Photo: Jacqueline Poggi, Tségháhoodzání
Window Rock (Navajo: Tségháhoodzání) is the the capital city of the Navajo Nation, the largest territory of a sovereign Native American nation in North America. Window Rock hosts the Navajo Nation governmental campus which contains the Navajo Nation Council, Navajo Nation Supreme Court, the offices of the Navajo Nation President and Vice President, and many Navajo government buildings.
Navajo Nation Government
Navajo Nation Museum
The Navajo Nation Museum features art, ethnographic, archaeological, and archival materials. Archives include more than 40,000 photographs as well as a wide variety of documents, recordings, motion picture film, and videos.
http://www.navajonationmuseum.org – https://www.facebook.com/NavajoNationMuseum – @NavajoMuseum
The Navajo Nation Zoo and Botanical Park is the only Native American owned-and-operated Zoo in the Country within a tribally designated park receiving more than 40,000 visitors each year.
The Veteran’s Memorial park is dedicated to the Navajo Code talkers of WWII. The victory in the Pacific arena of that war was attributed to the Navajo code talkers providing secure communications for the US military. Since the Navajo language is not a written language, the Japanese could not study the words nor interpret the communications during the war.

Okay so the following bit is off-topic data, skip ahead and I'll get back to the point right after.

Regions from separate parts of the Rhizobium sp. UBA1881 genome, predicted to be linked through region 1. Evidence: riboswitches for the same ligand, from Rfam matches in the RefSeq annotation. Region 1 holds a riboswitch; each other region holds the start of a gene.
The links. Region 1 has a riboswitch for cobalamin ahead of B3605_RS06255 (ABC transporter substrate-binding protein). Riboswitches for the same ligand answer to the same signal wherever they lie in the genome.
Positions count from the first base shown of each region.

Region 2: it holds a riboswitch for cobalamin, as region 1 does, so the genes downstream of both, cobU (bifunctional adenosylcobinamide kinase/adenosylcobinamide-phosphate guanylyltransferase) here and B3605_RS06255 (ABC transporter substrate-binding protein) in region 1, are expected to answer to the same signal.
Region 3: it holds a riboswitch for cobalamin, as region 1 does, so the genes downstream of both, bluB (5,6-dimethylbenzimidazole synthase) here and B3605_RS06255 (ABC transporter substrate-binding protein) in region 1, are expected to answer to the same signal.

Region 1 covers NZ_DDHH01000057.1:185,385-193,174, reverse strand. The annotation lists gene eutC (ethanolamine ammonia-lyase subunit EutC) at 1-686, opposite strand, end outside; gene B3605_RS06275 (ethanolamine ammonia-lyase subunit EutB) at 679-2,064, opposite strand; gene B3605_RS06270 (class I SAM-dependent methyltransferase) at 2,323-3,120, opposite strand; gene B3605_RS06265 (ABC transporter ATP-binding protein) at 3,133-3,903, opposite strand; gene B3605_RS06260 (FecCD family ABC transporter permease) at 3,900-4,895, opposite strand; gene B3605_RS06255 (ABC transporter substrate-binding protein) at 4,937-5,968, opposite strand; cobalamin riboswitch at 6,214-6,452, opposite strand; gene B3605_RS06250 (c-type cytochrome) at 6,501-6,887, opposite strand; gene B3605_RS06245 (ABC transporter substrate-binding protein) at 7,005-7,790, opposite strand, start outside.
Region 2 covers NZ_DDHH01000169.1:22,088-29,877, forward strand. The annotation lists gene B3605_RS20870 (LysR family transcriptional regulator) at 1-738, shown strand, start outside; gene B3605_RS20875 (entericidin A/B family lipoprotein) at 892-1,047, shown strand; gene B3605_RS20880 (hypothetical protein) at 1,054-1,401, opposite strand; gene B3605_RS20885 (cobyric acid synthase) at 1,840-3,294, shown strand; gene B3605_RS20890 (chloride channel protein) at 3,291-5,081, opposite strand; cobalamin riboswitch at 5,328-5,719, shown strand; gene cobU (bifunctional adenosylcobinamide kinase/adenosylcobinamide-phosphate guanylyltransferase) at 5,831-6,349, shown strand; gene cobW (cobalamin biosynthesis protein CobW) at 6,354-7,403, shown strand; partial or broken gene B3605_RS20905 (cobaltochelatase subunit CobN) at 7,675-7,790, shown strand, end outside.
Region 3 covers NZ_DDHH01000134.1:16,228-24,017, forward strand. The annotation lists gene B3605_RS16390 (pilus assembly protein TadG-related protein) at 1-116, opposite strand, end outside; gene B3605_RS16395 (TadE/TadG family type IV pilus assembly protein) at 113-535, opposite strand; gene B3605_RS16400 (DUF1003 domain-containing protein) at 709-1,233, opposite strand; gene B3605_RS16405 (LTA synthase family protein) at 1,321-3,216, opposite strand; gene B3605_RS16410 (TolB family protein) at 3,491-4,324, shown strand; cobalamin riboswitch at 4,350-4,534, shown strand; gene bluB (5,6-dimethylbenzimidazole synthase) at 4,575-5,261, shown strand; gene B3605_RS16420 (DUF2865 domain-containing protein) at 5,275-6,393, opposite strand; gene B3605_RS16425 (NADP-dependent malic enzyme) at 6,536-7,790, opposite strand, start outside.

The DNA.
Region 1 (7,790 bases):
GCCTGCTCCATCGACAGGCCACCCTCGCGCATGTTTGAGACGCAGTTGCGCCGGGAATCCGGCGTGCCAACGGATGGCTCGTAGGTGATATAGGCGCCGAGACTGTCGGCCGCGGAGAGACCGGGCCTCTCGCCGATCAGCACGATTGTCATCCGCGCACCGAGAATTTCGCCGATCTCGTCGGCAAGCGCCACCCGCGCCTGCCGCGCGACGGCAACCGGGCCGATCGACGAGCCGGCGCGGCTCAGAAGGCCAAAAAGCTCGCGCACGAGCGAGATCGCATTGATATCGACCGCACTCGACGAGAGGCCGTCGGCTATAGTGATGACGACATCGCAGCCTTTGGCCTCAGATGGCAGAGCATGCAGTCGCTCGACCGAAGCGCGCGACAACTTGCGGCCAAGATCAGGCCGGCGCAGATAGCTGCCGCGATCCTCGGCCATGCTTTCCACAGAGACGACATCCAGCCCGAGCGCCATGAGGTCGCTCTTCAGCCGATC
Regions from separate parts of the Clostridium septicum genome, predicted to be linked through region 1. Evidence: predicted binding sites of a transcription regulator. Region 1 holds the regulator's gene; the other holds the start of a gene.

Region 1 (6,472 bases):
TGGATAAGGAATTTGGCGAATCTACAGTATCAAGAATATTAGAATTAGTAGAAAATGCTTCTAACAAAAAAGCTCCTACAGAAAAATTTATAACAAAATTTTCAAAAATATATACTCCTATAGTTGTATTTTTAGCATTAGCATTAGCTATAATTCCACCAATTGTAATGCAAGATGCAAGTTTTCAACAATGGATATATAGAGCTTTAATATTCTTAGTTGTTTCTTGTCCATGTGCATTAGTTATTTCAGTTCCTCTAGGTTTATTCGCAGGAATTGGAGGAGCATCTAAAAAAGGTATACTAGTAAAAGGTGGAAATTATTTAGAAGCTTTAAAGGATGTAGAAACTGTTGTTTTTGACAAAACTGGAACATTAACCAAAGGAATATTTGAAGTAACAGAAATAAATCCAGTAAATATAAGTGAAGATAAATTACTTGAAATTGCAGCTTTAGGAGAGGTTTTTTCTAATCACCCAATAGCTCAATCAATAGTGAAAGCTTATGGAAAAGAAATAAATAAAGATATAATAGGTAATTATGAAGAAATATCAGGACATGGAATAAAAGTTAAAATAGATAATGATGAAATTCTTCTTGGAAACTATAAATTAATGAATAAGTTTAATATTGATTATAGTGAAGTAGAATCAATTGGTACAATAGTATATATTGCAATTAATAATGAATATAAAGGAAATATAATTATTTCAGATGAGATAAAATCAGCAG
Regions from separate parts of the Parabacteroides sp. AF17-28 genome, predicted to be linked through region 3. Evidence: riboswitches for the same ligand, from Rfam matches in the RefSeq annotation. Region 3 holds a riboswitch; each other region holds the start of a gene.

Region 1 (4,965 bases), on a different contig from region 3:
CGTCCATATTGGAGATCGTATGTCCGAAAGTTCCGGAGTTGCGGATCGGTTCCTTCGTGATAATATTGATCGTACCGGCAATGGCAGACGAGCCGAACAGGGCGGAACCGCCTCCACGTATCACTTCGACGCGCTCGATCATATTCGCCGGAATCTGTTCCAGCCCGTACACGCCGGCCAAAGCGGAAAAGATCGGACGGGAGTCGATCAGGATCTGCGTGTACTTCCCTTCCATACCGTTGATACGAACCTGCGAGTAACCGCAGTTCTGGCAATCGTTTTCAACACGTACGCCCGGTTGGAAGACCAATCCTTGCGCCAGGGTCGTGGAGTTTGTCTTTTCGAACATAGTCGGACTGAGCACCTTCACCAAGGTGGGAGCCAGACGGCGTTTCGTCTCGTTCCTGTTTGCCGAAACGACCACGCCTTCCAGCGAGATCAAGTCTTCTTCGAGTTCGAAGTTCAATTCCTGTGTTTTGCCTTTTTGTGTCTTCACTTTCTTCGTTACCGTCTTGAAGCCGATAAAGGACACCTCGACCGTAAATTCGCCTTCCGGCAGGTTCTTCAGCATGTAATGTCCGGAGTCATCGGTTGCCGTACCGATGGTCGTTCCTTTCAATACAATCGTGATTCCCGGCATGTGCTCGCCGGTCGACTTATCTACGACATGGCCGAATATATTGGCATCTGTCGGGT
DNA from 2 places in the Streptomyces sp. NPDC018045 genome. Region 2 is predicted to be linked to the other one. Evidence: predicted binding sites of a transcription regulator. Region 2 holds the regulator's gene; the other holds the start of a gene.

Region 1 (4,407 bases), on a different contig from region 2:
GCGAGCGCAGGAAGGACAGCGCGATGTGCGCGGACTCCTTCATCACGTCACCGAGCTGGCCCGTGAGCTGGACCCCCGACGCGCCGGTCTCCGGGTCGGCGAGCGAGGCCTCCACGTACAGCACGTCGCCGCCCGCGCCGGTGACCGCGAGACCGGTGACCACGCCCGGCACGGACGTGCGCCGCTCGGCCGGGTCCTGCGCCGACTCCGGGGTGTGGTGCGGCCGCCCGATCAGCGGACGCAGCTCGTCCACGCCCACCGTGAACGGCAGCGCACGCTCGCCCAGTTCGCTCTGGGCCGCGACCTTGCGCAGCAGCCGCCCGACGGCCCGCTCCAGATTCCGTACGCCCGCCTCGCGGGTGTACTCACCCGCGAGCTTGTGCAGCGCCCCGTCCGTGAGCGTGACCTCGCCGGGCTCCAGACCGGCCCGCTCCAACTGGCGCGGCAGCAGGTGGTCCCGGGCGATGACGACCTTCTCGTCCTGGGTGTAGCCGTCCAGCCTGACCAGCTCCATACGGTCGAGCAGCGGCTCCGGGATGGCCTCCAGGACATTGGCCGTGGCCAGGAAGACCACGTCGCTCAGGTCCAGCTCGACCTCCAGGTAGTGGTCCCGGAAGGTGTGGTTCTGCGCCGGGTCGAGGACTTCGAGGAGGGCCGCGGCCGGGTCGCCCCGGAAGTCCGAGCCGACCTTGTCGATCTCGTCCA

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Chacorunner at Window Rock, Arizona; I hiked the rock form during lunch break pic.twitter.com/X5rZca4
— Kialo Winters (@KialoWinters) November 17, 2012
— Kialo Winters (@KialoWinters) March 6, 2013
— Kialo Winters (@KialoWinters) December 3, 2015
Yá’át’ééh abiní t’áá ánółtso! Off to have breakfast with the Navajo Nation President in Window Rock this morning.
— Jerome Tsosie (@jay_soc) March 2, 2016
Window Rock #Arizona is more than just the Navajo capitol. At the base of the sandstone arch is a tribute to Dine veterans who served and a monument to Navajo Code Talkers, who saved so many lives in WWII and weren't allowed to discuss their service for decades. Very moving. pic.twitter.com/yTpMPMSSQ0
— Roger Naylor (@AZRogerNaylor) July 18, 2018